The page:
|Date of Birth||August 31, 1889|
|Place of Birth||New Hamburg, Ontario|
|Next of Kin||Mrs. Bessie Cromwell (wife), Box 306, Keewatin, Ontario|
|Trade / Calling||Cooper|
|Religion||Church of England|
|Service Record||Link to Service Record|
|Battalion||16th Brigade, North Russia Expeditionary Force|
|Force||Canadian Expeditionary Force|
|Branch||Canadian Field Artillery|
|Enlisted / Conscripted||Enlisted|
|Address at Enlistment||Box 306, Keewatin, Ontario|
|Date of Enlistment||March 8, 1917|
|Age at Enlistment||27|
|Theatre of Service||Europe|
|Prisoner of War||No|
|Date of Death||19660725|
|Age at Death||76|
|Buried At||Lake of the Woods Cemetery, Kenora, Ontario|
|Plot||Peaceful Hollow Block, 16E-4-1|
Gunner Frank Wellington Cromwell enlisted in March 1917 and served for more than two years in England, France, Belgium and North Russia. He survived the war and returned home to Canada in July 1919.
Frank was the son of William Wellington Cromwell and Annie Ellena Hopf of Keewatin, Ontario. William was a cooper like his father and he married his first wife, Elizabeth Simpson, in Kilbride, Ontario in 1883. Their son Allan Henry was born in 1885 and Elizabeth died of pneumonia that same year. Two years later, in May 1887, William married Annie Hopf in Perth County, Ontario. Frank was born on 31 August 1889 in the village of New Hamburg, Waterloo County. When he was still a baby his parents moved to Akron, Ohio and two more children were born there, a son Louis and a daughter Ogaretta (Greeta). The family lived in Akron for about twenty years. They returned to Canada in 1910 and settled in the town of Keewatin in northwestern Ontario.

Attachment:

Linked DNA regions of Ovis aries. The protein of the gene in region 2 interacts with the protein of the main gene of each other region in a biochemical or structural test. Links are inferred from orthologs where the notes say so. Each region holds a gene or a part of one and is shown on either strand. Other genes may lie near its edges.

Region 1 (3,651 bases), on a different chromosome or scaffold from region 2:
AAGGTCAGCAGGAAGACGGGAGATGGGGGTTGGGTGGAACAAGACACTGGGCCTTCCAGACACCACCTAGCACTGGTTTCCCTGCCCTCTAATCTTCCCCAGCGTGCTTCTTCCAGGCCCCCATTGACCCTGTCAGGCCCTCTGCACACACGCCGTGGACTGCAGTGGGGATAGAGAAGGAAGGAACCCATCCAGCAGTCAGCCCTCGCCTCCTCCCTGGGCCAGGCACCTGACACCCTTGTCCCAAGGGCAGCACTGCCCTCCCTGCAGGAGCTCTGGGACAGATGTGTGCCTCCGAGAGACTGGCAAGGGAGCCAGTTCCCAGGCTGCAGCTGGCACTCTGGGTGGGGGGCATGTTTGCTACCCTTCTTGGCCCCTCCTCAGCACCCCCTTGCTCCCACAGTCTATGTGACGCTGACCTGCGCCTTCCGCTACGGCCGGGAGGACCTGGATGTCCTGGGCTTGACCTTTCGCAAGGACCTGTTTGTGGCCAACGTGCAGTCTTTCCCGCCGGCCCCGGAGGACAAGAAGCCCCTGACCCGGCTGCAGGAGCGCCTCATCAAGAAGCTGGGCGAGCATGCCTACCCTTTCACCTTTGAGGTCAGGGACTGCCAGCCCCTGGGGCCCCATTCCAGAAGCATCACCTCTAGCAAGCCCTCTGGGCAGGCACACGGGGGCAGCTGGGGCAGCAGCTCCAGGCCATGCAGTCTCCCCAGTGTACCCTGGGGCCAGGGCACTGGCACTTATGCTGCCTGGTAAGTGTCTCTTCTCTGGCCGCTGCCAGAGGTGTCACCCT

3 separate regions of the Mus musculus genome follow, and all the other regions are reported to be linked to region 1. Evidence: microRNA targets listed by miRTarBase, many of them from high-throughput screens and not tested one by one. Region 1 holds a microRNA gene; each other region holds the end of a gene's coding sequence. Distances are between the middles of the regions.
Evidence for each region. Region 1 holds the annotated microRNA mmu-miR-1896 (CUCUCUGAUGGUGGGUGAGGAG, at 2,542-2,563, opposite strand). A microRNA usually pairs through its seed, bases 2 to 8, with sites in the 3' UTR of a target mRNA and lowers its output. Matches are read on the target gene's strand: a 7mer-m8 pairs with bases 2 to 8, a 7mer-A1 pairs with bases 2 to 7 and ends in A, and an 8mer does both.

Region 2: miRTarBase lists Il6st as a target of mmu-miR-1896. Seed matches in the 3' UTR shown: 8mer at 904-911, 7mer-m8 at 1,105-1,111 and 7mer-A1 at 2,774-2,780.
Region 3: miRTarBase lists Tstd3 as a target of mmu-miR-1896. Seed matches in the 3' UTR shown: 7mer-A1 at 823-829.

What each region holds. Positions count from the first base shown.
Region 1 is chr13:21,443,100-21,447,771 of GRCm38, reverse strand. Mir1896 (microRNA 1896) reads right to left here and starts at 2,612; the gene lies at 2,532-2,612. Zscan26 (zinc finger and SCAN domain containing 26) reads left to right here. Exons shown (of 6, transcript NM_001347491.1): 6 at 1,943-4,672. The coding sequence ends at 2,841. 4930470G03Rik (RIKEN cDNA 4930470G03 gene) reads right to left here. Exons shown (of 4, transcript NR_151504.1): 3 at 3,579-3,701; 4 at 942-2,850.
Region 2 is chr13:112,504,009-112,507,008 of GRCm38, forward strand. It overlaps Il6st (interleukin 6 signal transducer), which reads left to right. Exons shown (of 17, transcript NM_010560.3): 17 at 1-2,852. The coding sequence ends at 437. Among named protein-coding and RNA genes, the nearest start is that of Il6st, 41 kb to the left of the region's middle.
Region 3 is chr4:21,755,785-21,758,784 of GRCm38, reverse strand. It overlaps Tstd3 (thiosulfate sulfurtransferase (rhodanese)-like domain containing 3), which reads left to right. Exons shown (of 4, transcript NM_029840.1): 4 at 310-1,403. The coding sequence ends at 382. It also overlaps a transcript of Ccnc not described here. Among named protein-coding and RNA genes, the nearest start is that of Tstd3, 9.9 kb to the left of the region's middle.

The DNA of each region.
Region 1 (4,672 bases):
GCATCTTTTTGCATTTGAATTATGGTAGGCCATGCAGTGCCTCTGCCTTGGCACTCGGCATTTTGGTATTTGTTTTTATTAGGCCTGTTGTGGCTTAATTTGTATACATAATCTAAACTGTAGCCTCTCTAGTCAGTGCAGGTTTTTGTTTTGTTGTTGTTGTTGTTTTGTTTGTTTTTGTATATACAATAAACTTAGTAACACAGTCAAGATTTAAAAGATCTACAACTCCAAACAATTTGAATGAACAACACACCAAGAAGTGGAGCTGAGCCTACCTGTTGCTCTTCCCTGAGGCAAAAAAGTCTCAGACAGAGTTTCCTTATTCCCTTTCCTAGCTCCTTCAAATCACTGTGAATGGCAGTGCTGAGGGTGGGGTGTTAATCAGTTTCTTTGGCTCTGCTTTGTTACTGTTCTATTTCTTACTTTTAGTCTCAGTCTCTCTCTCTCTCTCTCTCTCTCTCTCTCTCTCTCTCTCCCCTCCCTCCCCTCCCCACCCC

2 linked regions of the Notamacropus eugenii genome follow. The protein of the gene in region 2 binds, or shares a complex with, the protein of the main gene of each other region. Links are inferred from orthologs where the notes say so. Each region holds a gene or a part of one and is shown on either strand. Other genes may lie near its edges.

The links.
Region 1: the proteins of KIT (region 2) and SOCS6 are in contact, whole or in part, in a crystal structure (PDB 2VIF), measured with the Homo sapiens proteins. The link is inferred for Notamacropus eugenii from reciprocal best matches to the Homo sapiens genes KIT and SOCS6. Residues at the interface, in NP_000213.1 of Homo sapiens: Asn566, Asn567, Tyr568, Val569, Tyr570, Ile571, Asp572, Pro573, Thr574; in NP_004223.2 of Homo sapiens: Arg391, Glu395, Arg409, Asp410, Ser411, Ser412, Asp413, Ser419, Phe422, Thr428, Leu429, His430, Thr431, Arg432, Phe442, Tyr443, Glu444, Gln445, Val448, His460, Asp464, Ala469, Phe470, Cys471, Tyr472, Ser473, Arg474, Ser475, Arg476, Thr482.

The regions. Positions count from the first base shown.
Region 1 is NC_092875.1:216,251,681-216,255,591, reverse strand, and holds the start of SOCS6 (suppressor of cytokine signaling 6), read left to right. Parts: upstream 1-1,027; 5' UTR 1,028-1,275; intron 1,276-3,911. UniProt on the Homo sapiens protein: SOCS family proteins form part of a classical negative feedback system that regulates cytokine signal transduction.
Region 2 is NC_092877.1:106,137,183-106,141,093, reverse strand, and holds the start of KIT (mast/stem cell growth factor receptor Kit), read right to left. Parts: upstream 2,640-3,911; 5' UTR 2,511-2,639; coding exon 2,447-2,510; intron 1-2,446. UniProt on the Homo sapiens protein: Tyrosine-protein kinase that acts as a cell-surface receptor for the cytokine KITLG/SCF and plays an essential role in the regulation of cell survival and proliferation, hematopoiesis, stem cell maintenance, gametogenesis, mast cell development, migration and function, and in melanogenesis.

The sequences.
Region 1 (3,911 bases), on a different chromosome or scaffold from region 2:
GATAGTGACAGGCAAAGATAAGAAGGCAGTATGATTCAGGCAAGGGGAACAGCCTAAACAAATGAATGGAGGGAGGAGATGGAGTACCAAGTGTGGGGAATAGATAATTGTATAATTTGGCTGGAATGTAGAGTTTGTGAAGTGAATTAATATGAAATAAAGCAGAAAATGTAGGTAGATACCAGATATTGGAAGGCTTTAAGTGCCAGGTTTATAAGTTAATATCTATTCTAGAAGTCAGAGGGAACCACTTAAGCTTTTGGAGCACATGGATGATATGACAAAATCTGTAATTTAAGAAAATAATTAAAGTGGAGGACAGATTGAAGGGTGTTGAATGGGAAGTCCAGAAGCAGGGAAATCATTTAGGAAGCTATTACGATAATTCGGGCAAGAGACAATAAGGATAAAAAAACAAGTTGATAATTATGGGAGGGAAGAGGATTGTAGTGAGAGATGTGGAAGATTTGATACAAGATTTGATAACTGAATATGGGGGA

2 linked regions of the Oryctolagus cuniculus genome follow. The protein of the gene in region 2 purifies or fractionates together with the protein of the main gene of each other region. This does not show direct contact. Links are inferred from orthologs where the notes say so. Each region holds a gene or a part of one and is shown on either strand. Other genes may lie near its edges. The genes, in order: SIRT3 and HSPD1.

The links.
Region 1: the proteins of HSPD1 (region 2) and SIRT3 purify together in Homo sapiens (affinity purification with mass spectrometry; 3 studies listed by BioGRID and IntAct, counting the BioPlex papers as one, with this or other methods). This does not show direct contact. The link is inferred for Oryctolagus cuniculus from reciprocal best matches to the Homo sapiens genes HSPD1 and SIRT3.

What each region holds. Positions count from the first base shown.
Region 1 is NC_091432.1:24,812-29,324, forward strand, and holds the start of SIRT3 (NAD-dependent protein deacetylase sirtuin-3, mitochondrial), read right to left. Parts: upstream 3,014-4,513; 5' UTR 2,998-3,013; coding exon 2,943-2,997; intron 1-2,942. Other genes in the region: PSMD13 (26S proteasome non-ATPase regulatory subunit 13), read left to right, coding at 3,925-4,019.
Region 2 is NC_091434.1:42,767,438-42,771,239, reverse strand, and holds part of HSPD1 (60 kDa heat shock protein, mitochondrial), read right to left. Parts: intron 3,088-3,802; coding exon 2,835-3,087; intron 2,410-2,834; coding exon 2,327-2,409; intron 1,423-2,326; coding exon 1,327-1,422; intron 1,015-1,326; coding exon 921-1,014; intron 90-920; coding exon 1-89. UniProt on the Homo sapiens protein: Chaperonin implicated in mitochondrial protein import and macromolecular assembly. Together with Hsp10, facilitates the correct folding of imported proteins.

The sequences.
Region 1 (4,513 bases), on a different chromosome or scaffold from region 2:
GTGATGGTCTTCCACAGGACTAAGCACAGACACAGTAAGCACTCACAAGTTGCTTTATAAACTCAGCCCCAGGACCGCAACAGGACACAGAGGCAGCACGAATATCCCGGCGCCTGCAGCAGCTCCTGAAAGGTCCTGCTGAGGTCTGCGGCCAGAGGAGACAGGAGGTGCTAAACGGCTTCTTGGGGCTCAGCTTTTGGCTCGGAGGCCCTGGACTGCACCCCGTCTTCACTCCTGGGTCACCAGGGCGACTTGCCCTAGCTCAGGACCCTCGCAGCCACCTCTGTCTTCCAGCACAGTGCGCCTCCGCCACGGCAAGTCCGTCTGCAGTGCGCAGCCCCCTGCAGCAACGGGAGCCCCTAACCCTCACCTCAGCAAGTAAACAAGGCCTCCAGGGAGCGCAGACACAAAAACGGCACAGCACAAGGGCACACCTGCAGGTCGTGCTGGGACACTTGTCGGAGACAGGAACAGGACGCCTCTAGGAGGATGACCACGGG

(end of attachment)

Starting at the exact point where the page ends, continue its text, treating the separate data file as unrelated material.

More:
When the 1911 census was taken Frank was living with his parents on Wharf Street in Keewatin and working as a wiper at a local flour mill. The war started in August 1914 and his brother Louis Cromwell enlisted in the spring of 1915. Later that year, on 8 December, Frank married Bessie Catherine Nenicka in the neighbouring town of Kenora. Bessie was born in Chicago and moved to Canada with her family as a young girl. By the time they were married Frank was employed as a cooper and he was training with the local militia, the 98th Regiment. In March 1917 he went to Winnipeg to enlist, signing up with No. 4 Section Divisional Ammunition Column, a depot unit that sent drafts of recruits overseas as needed. A month later Frank was on his way to the east coast and he embarked for the UK on 17 April on the SS Northland.
In England Frank was transferred to the Reserve Brigade, Canadian Field Artillery, and he trained with them for just over two months. In May a 4th Divisional Ammunition Column was organized and he was transferred to the new unit in July and sent to France. Massive amounts of artillery were used in the war and ammunition columns were responsible for bringing artillery shells and other supplies to the batteries in the forward areas. On return trips they brought back unused ammunition and salvageable material like spent shell casings. Horses and mules were the main means of transport and much of the work was done at night. The men also did other work as needed. The war diary of the 4th Divisional Column for August to October 1917 mentioned rebuilding a headquarters destroyed by shellfire, transporting infantry, hauling material to a hospital dump and working on winter shelters for the horses. On 12 October Frank’s unit moved from France to Vlamertinghe, Belgium, just west of Ypres, in preparation for the Battle of Passchendaele. They arrived at their new camp on 15 October and the area was bombed by German aircraft that night.